Top jobs still don't come with top pay for top women

March 7, 2019, University of South Australia
Credit: CC0 Public Domain

As we mark International Women's Day in Australia there is sure to be some celebration of progress.

In the past 10 years the proportion of female directors on the boards of the ASX200 jumped from 8 per cent in 2019, to an all-time high of just under 30 per cent.

And there has been a parallel leap in the proportion of female executives – now over 23 per cent in the ASX 200—although 20 or so ASX 200 companies still have no women in their leadership team.

But are those encouraging trends hiding a dirty little secret?

According to Professor Carol Kulik at the University of South Australia's Centre for Workplace Excellence, while you would be right to expect women at the very top of their game to be paid the same as their male counterparts—you'd be wrong

"We analysed the pay packages of more than 3000 executives working in ASX500 firms over a five-year period (2011-2014) and found there is still a 20 per cent gap both in base and in incentives," Prof Kulik says.

"Variables such as executive tenure, firm financial performance and industry, account for some of that gap, but even after controlling for those factors, the for executives is still more than 15 per cent."

Prof Kulik notes the Workplace Gender Equality Agency's latest gender equality scorecard (using 2017-2018 reporting data) reports an overall gender pay gap of 21.3 percent.

"On average, men still take home $25,717 a year more than women, and our data shows that even women at the top of organisational hierarchies, with all the experience and qualifications that they have, still experience a pay gap.

"And given the higher wages of senior executives, the female executives in our dataset were about $166,000 out of pocket each year compared to their male counterparts."

Interestingly, the researchers found that the gender pay gap for executives was much larger in ASX firms with no women on their boards.

"In firms with no female directors, the salary gap was 40 per cent," Prof Kulik says.

"The incentive parts of pay packages are the most highly customised – and that means there's more opportunity for gender and other biases to exert influence and that is where we found the gap was a whopping 54 per cent."

Having women on the board of directors sensitises an organisation to gender issues, so in those organisations with women on the board, there is more likely to be some monitoring and correction of gender pay gaps.

The team from UniSA's Centre for Workplace Excellence – Dr. Yoshio Yanadori, Dr. Jill Gould and Prof Carol Kulik have provided seven key organisational tips to help reduce the gender pay gap.

  • Conduct pay audits. Many organisations are so convinced that they won't find a gender pay gap, they never look at the data. Even organisations that are salary leaders in their industry can exhibit pay gaps.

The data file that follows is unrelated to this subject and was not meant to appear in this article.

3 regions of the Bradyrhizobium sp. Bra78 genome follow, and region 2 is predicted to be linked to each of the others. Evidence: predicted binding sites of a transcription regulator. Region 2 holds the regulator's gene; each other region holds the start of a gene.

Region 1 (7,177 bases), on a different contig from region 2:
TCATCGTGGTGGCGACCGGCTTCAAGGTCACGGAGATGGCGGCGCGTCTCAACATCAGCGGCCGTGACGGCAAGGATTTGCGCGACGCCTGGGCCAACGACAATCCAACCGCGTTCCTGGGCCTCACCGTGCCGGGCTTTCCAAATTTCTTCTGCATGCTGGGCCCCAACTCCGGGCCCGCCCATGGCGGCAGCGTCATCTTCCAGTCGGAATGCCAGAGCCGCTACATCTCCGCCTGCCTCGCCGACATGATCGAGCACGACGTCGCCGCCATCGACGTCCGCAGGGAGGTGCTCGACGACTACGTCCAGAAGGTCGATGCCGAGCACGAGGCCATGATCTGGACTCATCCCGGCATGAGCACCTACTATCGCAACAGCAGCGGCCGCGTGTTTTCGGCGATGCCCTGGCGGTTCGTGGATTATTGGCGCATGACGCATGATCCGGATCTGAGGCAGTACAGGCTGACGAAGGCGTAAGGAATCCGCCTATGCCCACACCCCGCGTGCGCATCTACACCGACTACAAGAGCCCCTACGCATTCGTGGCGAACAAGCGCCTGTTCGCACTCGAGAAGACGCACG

• Audit pay at all levels and for all jobs. Small pay gaps at lower levels increase as employees advance in higher level roles because promotions are usually accompanied by salary rises expressed in percentages.
  • Don't rely on previous salary as a merit indicator. Some organisations give new employees a percentage boost over their previous salaries, perpetuating any gender bias that exists in the external market. Base the salary strictly on the job's demands and employee's skills.
  • Double-check organisational responses to employee negotiations. Research demonstrates that managers perceive and members of racial minority groups as pushier and more aggressive than white men when they make the same "ask".
  • Include incentives and perks in your audit: salary add-ons are customised to the individual and that makes it harder to make direct comparisons across employees and easier for gender bias to sneak in.
  • Compare performance as well as pay. Make sure that your organisation's performance management system focuses on objective indicators of performance and doesn't overly rely on subjective ratings. Subjective performance ratings are also subject to gender bias and can be inaccurate.
  • Conduct another pay audit. Compensation systems are dynamic. They change in relation to market pressures and organisational strategies. Pay audits should be conducted regularly (every 1-2 years).

The research was recently published in the International Journal of Human Resource Management.

Explore further: Initiative can cut gender gap in medical school faculty salaries

More information: Yoshio Yanadori et al. A fair go? The gender pay gap among corporate executives in Australian firms, The International Journal of Human Resource Management (2016). DOI: 10.1080/09585192.2016.1255985

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